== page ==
Victoria Park

It’s a lovely summer day and, therefore, time to explore something new again! Another item on my bucket list of places yet to see in London is Victoria Park, which is in north-east London, stretching across Bethnal Green, Bow and Hackney, and not in the Victoria district in Central London, as one might think. So it takes time to get there, but finally I arrive at the Hackney Wick Overground station. Here’s what I see as I get off the train:


The graffiti on the buildings around the station is actually pretty cool, better than I’ve seen in many other places in London.


To get to the park I need to cross this fancy-looking footbridge over the high speed East Cross Route. I don’t know how to explain it exactly, but this place doesn’t give that feeling of friendliness that generally surrounds me in London. It’s not that it feels dodgy or dangerous, not at all, and this doesn’t even have to do with the people, as I hardly meet anyone on my way, but it’s rather the place itself that doesn’t feel so welcoming.


Here I am in Victoria Park. It has trees around its perimeter and along some alleys, while the central part is basically a very large lawn, used for different sports and as a playground.


It’s a relatively hot day, so I’m trying to keep in the shade of the trees.


This is the Splash Playground, which is a water play area with sprinklers and fountains, and as you can see, kids are enjoying themselves, splashing and playing in the water.


Right next to it is another big play area, with high ropes.


The park is very well equipped for all sorts of fun activities, and not only for the little ones – that, for example, is a skate park, currently being used by BMX bikers, but presumably suitable for skaters as well.


More pictures of the playground, which absolutely made me wish I were a little girl again and could join the other children and have a great time!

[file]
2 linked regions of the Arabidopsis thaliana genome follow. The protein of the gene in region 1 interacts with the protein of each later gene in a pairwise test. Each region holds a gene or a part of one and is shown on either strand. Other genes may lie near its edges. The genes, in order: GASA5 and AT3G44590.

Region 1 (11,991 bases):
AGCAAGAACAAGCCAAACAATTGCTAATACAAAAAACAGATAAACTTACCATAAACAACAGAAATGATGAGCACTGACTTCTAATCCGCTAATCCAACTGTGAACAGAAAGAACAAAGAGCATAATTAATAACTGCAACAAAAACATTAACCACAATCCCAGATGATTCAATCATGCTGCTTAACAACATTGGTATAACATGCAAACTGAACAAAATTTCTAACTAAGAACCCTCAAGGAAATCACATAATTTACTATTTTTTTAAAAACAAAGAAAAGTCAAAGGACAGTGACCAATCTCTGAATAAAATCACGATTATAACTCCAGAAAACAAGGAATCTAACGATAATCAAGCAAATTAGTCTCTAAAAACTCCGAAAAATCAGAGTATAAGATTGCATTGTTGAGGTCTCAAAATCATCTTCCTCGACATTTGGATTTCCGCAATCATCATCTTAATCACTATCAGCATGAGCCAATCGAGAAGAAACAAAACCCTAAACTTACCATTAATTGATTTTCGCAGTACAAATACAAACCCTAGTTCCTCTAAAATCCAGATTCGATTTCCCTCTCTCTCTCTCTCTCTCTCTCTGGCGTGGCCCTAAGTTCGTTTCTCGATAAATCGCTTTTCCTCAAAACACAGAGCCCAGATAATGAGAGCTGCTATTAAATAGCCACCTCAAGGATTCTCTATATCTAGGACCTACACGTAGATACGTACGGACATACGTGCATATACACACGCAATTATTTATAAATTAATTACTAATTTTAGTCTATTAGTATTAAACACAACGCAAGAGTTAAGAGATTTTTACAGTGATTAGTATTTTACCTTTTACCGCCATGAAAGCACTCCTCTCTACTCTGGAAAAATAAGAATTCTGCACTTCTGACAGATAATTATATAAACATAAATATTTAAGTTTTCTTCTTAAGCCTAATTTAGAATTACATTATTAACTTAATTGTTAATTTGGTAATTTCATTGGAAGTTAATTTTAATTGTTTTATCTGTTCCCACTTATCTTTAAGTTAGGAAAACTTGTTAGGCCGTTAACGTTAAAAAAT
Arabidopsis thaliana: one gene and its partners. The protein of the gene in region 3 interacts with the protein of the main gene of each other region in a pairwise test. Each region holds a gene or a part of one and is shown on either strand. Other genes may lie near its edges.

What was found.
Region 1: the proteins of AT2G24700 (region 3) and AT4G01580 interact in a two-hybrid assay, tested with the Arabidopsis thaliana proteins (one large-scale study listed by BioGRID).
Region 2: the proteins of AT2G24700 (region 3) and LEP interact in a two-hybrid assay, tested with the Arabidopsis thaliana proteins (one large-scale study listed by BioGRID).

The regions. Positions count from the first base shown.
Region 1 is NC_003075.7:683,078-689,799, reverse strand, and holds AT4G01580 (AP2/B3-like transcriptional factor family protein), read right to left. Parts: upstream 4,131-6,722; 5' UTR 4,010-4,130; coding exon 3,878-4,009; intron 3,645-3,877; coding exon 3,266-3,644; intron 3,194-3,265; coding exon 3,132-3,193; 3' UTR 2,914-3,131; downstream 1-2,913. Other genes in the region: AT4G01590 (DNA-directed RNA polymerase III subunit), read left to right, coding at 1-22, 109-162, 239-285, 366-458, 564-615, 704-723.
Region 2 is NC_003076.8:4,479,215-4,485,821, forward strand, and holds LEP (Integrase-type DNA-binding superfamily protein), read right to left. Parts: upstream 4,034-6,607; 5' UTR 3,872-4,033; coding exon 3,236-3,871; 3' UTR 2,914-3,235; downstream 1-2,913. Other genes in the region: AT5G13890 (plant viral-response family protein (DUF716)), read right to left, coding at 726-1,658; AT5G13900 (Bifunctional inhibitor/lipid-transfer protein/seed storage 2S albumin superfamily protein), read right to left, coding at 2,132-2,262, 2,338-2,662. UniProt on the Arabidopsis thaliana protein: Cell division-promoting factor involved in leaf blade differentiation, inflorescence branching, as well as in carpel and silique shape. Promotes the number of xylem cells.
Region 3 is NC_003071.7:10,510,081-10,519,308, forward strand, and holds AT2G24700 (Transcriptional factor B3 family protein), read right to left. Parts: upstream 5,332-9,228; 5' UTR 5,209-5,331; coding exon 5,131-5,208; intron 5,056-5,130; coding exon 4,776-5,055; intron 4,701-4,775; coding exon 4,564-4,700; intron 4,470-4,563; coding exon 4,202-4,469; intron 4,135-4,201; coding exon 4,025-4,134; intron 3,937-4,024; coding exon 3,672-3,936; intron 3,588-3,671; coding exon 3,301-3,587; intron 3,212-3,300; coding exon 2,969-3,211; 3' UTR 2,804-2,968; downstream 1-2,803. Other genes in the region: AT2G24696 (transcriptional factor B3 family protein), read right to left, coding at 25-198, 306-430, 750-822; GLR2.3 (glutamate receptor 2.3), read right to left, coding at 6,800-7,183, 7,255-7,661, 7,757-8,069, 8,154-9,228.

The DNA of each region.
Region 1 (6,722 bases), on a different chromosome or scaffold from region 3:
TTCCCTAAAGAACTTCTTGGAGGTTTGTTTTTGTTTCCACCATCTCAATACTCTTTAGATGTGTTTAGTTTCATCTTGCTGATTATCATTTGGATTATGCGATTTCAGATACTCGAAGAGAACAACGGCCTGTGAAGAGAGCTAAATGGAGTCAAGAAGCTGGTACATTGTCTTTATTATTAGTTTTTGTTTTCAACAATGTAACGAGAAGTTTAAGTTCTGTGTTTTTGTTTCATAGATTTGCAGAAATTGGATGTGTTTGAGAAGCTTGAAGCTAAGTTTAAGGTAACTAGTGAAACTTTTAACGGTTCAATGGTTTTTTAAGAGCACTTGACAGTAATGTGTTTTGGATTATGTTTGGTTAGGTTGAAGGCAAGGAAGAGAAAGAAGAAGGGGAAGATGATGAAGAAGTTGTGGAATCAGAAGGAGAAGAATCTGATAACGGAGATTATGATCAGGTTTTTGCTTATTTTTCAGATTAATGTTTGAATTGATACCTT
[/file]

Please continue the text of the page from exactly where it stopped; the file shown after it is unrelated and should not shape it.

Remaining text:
But I’m a big girl, so I get to enjoy the Old English Garden instead (well, not really – there’s nothing special about it, plus a good deal of its vegetation has burned in the sun).


What I witness here is a game of the greatest sport of all times! Excuse my sarcasm, please, but if there is one thing I will never be able to understand and appreciate, that’s got to be cricket!


I’m suddenly reminded of childhood again, seeing those leaves on the ground. I think, those are poplar leaves, and I haven’t actually seen them for a very, very long time – basically since childhood, when they always had important roles in the games I played alone or with my friends. So I’m feeling nostalgic!


There is an event happening today, Victoria Park Day, which is a festival with many games and activities, mainly for kids.


The western part of Victoria Park is separated from the eastern one by a road, after crossing which I find myself next to the West Boating Lake.


It is a typical park lake, with an obligatory café next to it. I always like these cafés right on the waterside, and as usual, when I come across one, I’m not feeling hungry or thirsty.


As its name suggests, the lake has boating activities, and, if my eye-sight is not wronging me, paddling as well.


Does this goose really have a highly concerned facial expression, or am I just imagining things?


I really wonder what the purpose of that fountain is – if it’s merely for aesthetic pleasure or it performs any specific function. At least, tired and sweaty boaters could use it as a shower when the pass by!


At the end of the park – surpise-suprise! – there is the Regent’s Canal. I guess, there’s just no way to avoid it when you are anywhere in the north half of London. But I’m not complaining, as I really like it!


That lock there is the Old Ford Lock, which forms a junction of the Regent’s Canal with the Hertfort Union Canal, and is the top one of the latter’s three Old Ford Locks, the other two being under Cadogan Terrace (middle lock) and at the junction with the River Lee (bottom lock).


Well, that’s just a table and chairs on someone’s waterside terrace, but it really looks nice and cosy.


I walk along the Regent’s Canal towards Mile End Park, intending to cross it and take the tube at Mile End.


That’s the park itself, and although there should be some nice pavilions somewhere, I’m already too tired of walking in the heat, so can’t be bothered to deviate from my path.


This is supposed to be a lake, formed by a little inlet of the Regent’s Canal, but it seems to have all dried up and is currently more of a puddle, suitable for little dogs to bathe in.


If you’ve seen my earlier posts, you’d know that I’m always fascinated by modern residential developments with an interesting architecture and, importantly, large balconies. Except this time I don’t really wish that I had a flat here, since I am not particularly in love with this area. It’s nice to come and see it once, but it definitely is not going to make me want to come back or feel nostalgic about it once I leave London.


I am now on Mile End Road, heading right to the underground station.



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